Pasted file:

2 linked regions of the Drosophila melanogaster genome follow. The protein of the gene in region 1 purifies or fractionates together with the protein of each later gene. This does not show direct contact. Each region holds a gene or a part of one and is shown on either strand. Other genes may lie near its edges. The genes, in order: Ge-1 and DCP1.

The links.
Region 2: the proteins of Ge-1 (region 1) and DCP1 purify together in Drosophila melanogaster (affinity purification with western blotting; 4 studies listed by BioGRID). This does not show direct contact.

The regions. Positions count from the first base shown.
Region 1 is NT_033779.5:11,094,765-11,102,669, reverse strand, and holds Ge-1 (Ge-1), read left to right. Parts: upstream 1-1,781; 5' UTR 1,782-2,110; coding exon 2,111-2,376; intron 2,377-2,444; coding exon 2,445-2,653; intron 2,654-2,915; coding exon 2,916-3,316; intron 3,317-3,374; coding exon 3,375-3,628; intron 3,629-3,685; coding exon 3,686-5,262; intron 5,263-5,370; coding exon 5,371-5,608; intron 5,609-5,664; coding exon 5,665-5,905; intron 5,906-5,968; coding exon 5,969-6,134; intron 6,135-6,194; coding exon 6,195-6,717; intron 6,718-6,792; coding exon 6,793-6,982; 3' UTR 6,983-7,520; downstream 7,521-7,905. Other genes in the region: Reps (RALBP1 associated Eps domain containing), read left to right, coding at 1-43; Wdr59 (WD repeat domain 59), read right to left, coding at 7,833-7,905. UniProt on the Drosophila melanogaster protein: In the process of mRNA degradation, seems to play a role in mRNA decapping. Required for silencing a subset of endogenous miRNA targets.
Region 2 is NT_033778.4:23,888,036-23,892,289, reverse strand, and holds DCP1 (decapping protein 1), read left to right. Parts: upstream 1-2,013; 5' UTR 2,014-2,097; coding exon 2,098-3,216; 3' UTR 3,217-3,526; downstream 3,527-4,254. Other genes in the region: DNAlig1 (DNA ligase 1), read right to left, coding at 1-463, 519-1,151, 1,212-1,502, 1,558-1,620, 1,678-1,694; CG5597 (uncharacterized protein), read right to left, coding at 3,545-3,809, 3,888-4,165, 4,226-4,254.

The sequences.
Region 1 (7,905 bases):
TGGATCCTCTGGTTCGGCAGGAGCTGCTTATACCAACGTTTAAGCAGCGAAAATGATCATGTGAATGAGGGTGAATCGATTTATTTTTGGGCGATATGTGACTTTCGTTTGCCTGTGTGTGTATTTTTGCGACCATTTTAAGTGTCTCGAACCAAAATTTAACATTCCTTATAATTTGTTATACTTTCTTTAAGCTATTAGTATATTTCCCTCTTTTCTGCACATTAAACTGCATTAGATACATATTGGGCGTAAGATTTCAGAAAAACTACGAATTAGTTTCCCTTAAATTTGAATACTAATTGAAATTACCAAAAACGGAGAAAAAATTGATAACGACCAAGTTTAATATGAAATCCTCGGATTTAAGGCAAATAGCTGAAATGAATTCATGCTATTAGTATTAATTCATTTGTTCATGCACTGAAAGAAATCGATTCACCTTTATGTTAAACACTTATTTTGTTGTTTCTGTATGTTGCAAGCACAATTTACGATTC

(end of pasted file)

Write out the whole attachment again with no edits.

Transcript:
2 linked regions of the Drosophila melanogaster genome follow. The protein of the gene in region 1 purifies or fractionates together with the protein of each later gene. This does not show direct contact. Each region holds a gene or a part of one and is shown on either strand. Other genes may lie near its edges. The genes, in order: Ge-1 and DCP1.

The links.
Region 2: the proteins of Ge-1 (region 1) and DCP1 purify together in Drosophila melanogaster (affinity purification with western blotting; 4 studies listed by BioGRID). This does not show direct contact.

The regions. Positions count from the first base shown.
Region 1 is NT_033779.5:11,094,765-11,102,669, reverse strand, and holds Ge-1 (Ge-1), read left to right. Parts: upstream 1-1,781; 5' UTR 1,782-2,110; coding exon 2,111-2,376; intron 2,377-2,444; coding exon 2,445-2,653; intron 2,654-2,915; coding exon 2,916-3,316; intron 3,317-3,374; coding exon 3,375-3,628; intron 3,629-3,685; coding exon 3,686-5,262; intron 5,263-5,370; coding exon 5,371-5,608; intron 5,609-5,664; coding exon 5,665-5,905; intron 5,906-5,968; coding exon 5,969-6,134; intron 6,135-6,194; coding exon 6,195-6,717; intron 6,718-6,792; coding exon 6,793-6,982; 3' UTR 6,983-7,520; downstream 7,521-7,905. Other genes in the region: Reps (RALBP1 associated Eps domain containing), read left to right, coding at 1-43; Wdr59 (WD repeat domain 59), read right to left, coding at 7,833-7,905. UniProt on the Drosophila melanogaster protein: In the process of mRNA degradation, seems to play a role in mRNA decapping. Required for silencing a subset of endogenous miRNA targets.
Region 2 is NT_033778.4:23,888,036-23,892,289, reverse strand, and holds DCP1 (decapping protein 1), read left to right. Parts: upstream 1-2,013; 5' UTR 2,014-2,097; coding exon 2,098-3,216; 3' UTR 3,217-3,526; downstream 3,527-4,254. Other genes in the region: DNAlig1 (DNA ligase 1), read right to left, coding at 1-463, 519-1,151, 1,212-1,502, 1,558-1,620, 1,678-1,694; CG5597 (uncharacterized protein), read right to left, coding at 3,545-3,809, 3,888-4,165, 4,226-4,254.

The sequences.
Region 1 (7,905 bases):
TGGATCCTCTGGTTCGGCAGGAGCTGCTTATACCAACGTTTAAGCAGCGAAAATGATCATGTGAATGAGGGTGAATCGATTTATTTTTGGGCGATATGTGACTTTCGTTTGCCTGTGTGTGTATTTTTGCGACCATTTTAAGTGTCTCGAACCAAAATTTAACATTCCTTATAATTTGTTATACTTTCTTTAAGCTATTAGTATATTTCCCTCTTTTCTGCACATTAAACTGCATTAGATACATATTGGGCGTAAGATTTCAGAAAAACTACGAATTAGTTTCCCTTAAATTTGAATACTAATTGAAATTACCAAAAACGGAGAAAAAATTGATAACGACCAAGTTTAATATGAAATCCTCGGATTTAAGGCAAATAGCTGAAATGAATTCATGCTATTAGTATTAATTCATTTGTTCATGCACTGAAAGAAATCGATTCACCTTTATGTTAAACACTTATTTTGTTGTTTCTGTATGTTGCAAGCACAATTTACGATTC